Wednesday, March 4, 2009

The Road Not Taken

Today I found a journal I kept during my last year and a half of college. It describes the most painful breakup I ever had, my subsequent crush on a guy who is now my pastor (I swear it's not weird now), and finally the Happy Ending in which I meet the love of my life--and he was available, not to mention interested in me! But before I met Justin, I was kind of a mess.

When I wasn't moping about my chaotic love life, I was trying to figure out what I wanted to do for a career. I may have mentioned that I was a little compulsive overconscientious about studying in college? I was a TOTAL nerd who actually made outlines from the lecture notes AND the textbook. I was very good at school. And school was about to be over, and I would have to get a real job, and who would hire me? What type of job should I even apply for? Memorizing lecture notes and filling out scan-trons are not job skills!


My professors encouraged me to go to grad school. I was planning to apply, but then I panicked some more about leaving home (I stayed in my home town for college) and I wasn't sure I would be good enough in the Big Leagues. I was writing an application paper that could have been a master's thesis instead of just picking a paper I'd gotten an A on and sending it in. Pretty soon I'd freaked myself out so badly that I stopped sleeping for days. It only ended when I called my dad at three a.m. and said tearfully, "Dad? I don't want to go to grad school."

My half-asleep dad, who had never said I had to go to grad school, said, "Okay." I don't know if I slept that night, but I felt better. Until I realized I had to get a job.

But then I taught high school in a private school, met Justin and got married, and the rest is history.

But it might not have happened the way it did. Reading that journal today, when I got to the parts about what I was studying and writing, the thought popped into my head, "I should have been a professor." I've known for a long time that my brain is suited for academia. That doesn't mean that's all my brain can do, of course--just that it's one option I could have taken, and didn't. I did eventually go to grad school for a year and a half before I had Miss Pink. I'm glad I went, because at least I know exactly what I didn't choose, and I almost never regret it. It takes a long time to get a Ph.D. and then I'd have to publish or perish (figuratively--it means that you have to publish articles and books in your field if you want job security), and by then I would've had kids anyway. And lots of good things have happened to me because I didn't stay in that world--starting with Miss Pink and Mr. Blue.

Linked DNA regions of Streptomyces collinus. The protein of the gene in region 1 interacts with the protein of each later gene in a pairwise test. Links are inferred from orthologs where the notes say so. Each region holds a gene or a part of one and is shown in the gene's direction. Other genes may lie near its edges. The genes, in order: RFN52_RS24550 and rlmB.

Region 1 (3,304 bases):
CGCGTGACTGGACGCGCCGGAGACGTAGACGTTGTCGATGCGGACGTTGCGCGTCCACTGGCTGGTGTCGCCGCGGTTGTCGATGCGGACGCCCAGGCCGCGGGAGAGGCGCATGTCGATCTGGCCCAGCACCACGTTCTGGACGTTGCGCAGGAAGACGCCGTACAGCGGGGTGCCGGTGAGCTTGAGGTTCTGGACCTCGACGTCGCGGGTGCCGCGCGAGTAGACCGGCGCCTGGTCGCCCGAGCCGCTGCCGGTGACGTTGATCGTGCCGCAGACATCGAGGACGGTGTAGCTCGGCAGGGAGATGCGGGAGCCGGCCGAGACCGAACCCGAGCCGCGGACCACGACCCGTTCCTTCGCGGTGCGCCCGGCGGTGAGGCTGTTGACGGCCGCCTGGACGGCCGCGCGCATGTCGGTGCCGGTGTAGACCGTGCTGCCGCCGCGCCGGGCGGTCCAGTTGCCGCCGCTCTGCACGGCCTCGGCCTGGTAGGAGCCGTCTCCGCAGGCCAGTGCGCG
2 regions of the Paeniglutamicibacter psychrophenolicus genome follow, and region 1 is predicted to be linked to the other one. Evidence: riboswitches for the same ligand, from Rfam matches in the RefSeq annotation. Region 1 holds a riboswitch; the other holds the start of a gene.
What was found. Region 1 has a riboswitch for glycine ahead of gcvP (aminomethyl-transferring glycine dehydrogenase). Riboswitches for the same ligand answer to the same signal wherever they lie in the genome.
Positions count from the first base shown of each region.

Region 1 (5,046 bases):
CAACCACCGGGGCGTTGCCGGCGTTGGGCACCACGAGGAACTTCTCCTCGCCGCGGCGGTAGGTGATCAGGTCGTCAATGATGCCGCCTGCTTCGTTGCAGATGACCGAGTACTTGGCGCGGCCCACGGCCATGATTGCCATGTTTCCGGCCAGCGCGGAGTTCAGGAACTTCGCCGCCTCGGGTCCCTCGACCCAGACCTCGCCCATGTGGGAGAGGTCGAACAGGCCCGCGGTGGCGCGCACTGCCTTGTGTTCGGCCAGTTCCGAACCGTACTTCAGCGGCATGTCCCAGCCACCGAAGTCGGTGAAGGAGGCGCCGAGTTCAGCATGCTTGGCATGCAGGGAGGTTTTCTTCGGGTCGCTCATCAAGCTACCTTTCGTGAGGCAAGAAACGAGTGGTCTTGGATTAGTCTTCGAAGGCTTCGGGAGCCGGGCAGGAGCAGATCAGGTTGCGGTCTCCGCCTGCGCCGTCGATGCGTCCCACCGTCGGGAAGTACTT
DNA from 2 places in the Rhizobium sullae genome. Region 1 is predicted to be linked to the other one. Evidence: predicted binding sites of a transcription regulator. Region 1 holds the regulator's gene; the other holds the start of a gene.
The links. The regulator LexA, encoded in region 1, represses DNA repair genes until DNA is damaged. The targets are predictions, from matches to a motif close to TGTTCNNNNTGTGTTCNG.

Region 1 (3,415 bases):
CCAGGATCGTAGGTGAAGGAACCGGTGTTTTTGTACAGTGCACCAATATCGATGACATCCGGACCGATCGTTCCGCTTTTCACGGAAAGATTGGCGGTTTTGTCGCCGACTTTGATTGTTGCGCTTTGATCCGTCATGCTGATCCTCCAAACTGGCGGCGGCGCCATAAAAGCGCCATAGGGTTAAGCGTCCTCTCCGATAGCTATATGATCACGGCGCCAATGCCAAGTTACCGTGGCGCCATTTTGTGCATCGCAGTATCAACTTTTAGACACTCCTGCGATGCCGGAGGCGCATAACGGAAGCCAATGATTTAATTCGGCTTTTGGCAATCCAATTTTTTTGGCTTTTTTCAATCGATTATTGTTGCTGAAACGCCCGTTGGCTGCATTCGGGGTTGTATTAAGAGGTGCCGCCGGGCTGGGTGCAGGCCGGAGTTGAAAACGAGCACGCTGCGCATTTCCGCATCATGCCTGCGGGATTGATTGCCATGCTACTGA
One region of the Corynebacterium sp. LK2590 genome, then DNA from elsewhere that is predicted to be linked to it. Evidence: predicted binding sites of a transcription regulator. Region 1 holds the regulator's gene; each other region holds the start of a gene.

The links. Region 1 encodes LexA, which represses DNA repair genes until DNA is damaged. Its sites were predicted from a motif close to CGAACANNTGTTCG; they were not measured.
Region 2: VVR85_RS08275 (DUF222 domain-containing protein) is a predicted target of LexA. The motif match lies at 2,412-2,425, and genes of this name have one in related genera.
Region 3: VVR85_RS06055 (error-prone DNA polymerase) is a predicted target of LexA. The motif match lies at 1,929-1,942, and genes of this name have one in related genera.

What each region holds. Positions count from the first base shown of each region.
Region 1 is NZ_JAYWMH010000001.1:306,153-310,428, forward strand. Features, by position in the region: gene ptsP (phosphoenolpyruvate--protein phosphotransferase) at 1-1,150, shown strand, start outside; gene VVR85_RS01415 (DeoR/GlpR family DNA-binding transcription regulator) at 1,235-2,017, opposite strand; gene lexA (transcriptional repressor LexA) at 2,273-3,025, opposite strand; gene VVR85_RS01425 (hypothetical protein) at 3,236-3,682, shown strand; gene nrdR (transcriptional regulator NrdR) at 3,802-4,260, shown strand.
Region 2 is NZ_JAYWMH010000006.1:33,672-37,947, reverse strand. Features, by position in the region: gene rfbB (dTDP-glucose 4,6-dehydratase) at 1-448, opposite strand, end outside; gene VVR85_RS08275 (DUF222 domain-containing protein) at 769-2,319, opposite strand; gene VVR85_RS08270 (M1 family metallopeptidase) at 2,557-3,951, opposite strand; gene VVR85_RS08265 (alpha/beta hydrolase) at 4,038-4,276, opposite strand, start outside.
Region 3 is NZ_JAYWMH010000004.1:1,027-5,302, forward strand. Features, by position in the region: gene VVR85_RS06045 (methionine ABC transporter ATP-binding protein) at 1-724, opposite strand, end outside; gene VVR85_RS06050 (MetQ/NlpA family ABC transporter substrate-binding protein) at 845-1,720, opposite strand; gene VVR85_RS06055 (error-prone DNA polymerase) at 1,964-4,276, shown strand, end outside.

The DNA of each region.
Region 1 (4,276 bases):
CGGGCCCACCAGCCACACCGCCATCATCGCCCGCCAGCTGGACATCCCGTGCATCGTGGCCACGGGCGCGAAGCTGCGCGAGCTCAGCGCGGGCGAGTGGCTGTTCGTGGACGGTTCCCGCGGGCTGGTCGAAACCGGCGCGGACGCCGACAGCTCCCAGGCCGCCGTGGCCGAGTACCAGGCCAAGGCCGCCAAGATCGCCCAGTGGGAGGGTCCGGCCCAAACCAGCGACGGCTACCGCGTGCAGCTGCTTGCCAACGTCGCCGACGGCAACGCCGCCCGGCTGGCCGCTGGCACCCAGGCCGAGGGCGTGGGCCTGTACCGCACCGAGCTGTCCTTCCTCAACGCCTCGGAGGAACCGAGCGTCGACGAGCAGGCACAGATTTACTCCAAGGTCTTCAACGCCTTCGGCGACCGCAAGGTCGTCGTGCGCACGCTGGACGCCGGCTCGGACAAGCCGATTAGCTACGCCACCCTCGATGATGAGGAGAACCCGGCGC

But I wish I was certain of my goal in life. Besides raising my children to be awesome people, of course.

And I think that is part of the problem. Every so often, I want to be something other--something supposedly more than--a stay-at-home mom. Deep down, for some reason, I believe that being a wife and mother is not enough as a life goal. At the same time, I don't want to go back to teaching school full-time unless I have to! It must be a case of "the grass is always greener." Maybe I'm dissatisfied with being a SAHM or a teacher because I've already done those things and I crave more recognition. So that makes me wish I could be a scholar or a novelist. Neither of those paths is closed to me, but they're not exactly things I can start doing tomorrow. And I suspect that if I was able to step into that life, I would find that it isn't all that, either.

I have some thoughts about what I can do to overcome my discontent, but I'll save them for another post.



  1. Isn't it funny how no matter where we are in life, for some reason it just doesn't seem good enough.

    I remember one summer planning to work at my church camp. All spring it was "I can't wait to be at camp, I can't wait to be at camp"... I don't think I was at camp 5 minutes before it was "I can't wait to go back to school"

    Being a wife and a mom is a HUGE thing.

    And so is following your dreams.

    And I love you for both of those.

  2. Hum, I know these feelings. I know them really well. It's no easy answer, or perhaps it is, maybe it is just a matter of choosing. The hard part is believing.

    (Thanks for your kind words on my post the other day. That support goes a long way in me almost believing in myself. Thank you. erin)

  3. Great post.

    This came to mind when I read your post. I struggle with the same thing from time to time.

    10I rejoice greatly in the Lord that at last you have renewed your concern for me. Indeed, you have been concerned, but you had no opportunity to show it. 11I am not saying this because I am in need, for I have learned to be content whatever the circumstances. 12I know what it is to be in need, and I know what it is to have plenty. I have learned the secret of being content in any and every situation, whether well fed or hungry, whether living in plenty or in want. 13I can do everything through him who gives me strength. Phil. 4:10-13

  4. I think everyone goes through that at least a little. I have an established career with a job I actually like, and even I think from time to time... is this it? Shouldn't I be doing more? Or something different? More often than not, those thoughts center around other areas of my life (like church work or friendships), though, and not my work life. So maybe the answer is that it is our innate desire for perfection in all areas of our life that drives the dissatisfaction, rather than being content to focus on the two or three categories that God has made the main things in our lives during this season.